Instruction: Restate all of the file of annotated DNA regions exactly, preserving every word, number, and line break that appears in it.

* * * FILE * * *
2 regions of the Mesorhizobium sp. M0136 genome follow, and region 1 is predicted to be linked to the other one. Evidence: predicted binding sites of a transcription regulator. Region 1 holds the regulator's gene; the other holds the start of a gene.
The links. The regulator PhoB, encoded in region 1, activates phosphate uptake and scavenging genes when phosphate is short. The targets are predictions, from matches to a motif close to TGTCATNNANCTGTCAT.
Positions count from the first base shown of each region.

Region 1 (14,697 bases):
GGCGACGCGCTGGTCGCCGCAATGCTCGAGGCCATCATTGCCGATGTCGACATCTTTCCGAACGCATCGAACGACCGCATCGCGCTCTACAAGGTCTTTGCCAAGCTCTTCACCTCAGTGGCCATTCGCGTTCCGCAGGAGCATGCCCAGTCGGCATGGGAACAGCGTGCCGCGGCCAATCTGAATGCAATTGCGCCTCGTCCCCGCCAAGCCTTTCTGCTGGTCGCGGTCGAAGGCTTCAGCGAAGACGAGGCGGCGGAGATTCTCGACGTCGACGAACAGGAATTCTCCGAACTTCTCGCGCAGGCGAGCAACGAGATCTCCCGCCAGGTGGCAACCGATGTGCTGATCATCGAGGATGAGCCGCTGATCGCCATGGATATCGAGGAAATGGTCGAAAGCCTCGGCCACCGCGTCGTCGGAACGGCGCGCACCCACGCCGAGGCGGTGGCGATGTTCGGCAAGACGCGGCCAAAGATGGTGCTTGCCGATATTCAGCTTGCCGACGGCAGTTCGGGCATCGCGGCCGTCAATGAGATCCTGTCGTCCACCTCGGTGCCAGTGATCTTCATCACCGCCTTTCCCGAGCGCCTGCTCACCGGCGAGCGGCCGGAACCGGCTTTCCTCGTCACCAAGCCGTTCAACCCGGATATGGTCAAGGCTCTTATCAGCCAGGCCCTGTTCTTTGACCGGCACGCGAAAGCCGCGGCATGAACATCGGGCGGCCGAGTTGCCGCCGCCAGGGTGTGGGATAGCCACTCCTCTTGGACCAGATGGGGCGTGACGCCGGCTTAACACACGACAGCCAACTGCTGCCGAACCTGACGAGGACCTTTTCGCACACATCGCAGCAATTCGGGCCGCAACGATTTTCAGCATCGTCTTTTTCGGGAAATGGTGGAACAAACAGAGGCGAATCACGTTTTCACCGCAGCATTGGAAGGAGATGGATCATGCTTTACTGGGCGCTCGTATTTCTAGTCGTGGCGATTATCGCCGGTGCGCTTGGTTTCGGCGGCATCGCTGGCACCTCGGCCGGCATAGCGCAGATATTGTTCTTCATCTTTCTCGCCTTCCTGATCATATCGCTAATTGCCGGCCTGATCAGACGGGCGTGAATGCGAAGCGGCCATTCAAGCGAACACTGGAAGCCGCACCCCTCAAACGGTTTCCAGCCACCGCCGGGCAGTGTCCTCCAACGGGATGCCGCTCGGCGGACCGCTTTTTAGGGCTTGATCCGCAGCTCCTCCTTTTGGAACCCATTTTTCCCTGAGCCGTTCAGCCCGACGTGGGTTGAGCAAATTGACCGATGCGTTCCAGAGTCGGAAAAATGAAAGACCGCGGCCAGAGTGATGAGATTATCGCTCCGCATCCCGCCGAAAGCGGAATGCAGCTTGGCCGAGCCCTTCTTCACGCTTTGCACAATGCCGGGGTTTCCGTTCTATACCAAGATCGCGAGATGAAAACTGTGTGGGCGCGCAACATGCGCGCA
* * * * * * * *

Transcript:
2 regions of the Mesorhizobium sp. M0136 genome follow, and region 1 is predicted to be linked to the other one. Evidence: predicted binding sites of a transcription regulator. Region 1 holds the regulator's gene; the other holds the start of a gene.
The links. The regulator PhoB, encoded in region 1, activates phosphate uptake and scavenging genes when phosphate is short. The targets are predictions, from matches to a motif close to TGTCATNNANCTGTCAT.
Positions count from the first base shown of each region.

Region 1 (14,697 bases):
GGCGACGCGCTGGTCGCCGCAATGCTCGAGGCCATCATTGCCGATGTCGACATCTTTCCGAACGCATCGAACGACCGCATCGCGCTCTACAAGGTCTTTGCCAAGCTCTTCACCTCAGTGGCCATTCGCGTTCCGCAGGAGCATGCCCAGTCGGCATGGGAACAGCGTGCCGCGGCCAATCTGAATGCAATTGCGCCTCGTCCCCGCCAAGCCTTTCTGCTGGTCGCGGTCGAAGGCTTCAGCGAAGACGAGGCGGCGGAGATTCTCGACGTCGACGAACAGGAATTCTCCGAACTTCTCGCGCAGGCGAGCAACGAGATCTCCCGCCAGGTGGCAACCGATGTGCTGATCATCGAGGATGAGCCGCTGATCGCCATGGATATCGAGGAAATGGTCGAAAGCCTCGGCCACCGCGTCGTCGGAACGGCGCGCACCCACGCCGAGGCGGTGGCGATGTTCGGCAAGACGCGGCCAAAGATGGTGCTTGCCGATATTCAGCTTGCCGACGGCAGTTCGGGCATCGCGGCCGTCAATGAGATCCTGTCGTCCACCTCGGTGCCAGTGATCTTCATCACCGCCTTTCCCGAGCGCCTGCTCACCGGCGAGCGGCCGGAACCGGCTTTCCTCGTCACCAAGCCGTTCAACCCGGATATGGTCAAGGCTCTTATCAGCCAGGCCCTGTTCTTTGACCGGCACGCGAAAGCCGCGGCATGAACATCGGGCGGCCGAGTTGCCGCCGCCAGGGTGTGGGATAGCCACTCCTCTTGGACCAGATGGGGCGTGACGCCGGCTTAACACACGACAGCCAACTGCTGCCGAACCTGACGAGGACCTTTTCGCACACATCGCAGCAATTCGGGCCGCAACGATTTTCAGCATCGTCTTTTTCGGGAAATGGTGGAACAAACAGAGGCGAATCACGTTTTCACCGCAGCATTGGAAGGAGATGGATCATGCTTTACTGGGCGCTCGTATTTCTAGTCGTGGCGATTATCGCCGGTGCGCTTGGTTTCGGCGGCATCGCTGGCACCTCGGCCGGCATAGCGCAGATATTGTTCTTCATCTTTCTCGCCTTCCTGATCATATCGCTAATTGCCGGCCTGATCAGACGGGCGTGAATGCGAAGCGGCCATTCAAGCGAACACTGGAAGCCGCACCCCTCAAACGGTTTCCAGCCACCGCCGGGCAGTGTCCTCCAACGGGATGCCGCTCGGCGGACCGCTTTTTAGGGCTTGATCCGCAGCTCCTCCTTTTGGAACCCATTTTTCCCTGAGCCGTTCAGCCCGACGTGGGTTGAGCAAATTGACCGATGCGTTCCAGAGTCGGAAAAATGAAAGACCGCGGCCAGAGTGATGAGATTATCGCTCCGCATCCCGCCGAAAGCGGAATGCAGCTTGGCCGAGCCCTTCTTCACGCTTTGCACAATGCCGGGGTTTCCGTTCTATACCAAGATCGCGAGATGAAAACTGTGTGGGCGCGCAACATGCGCGCA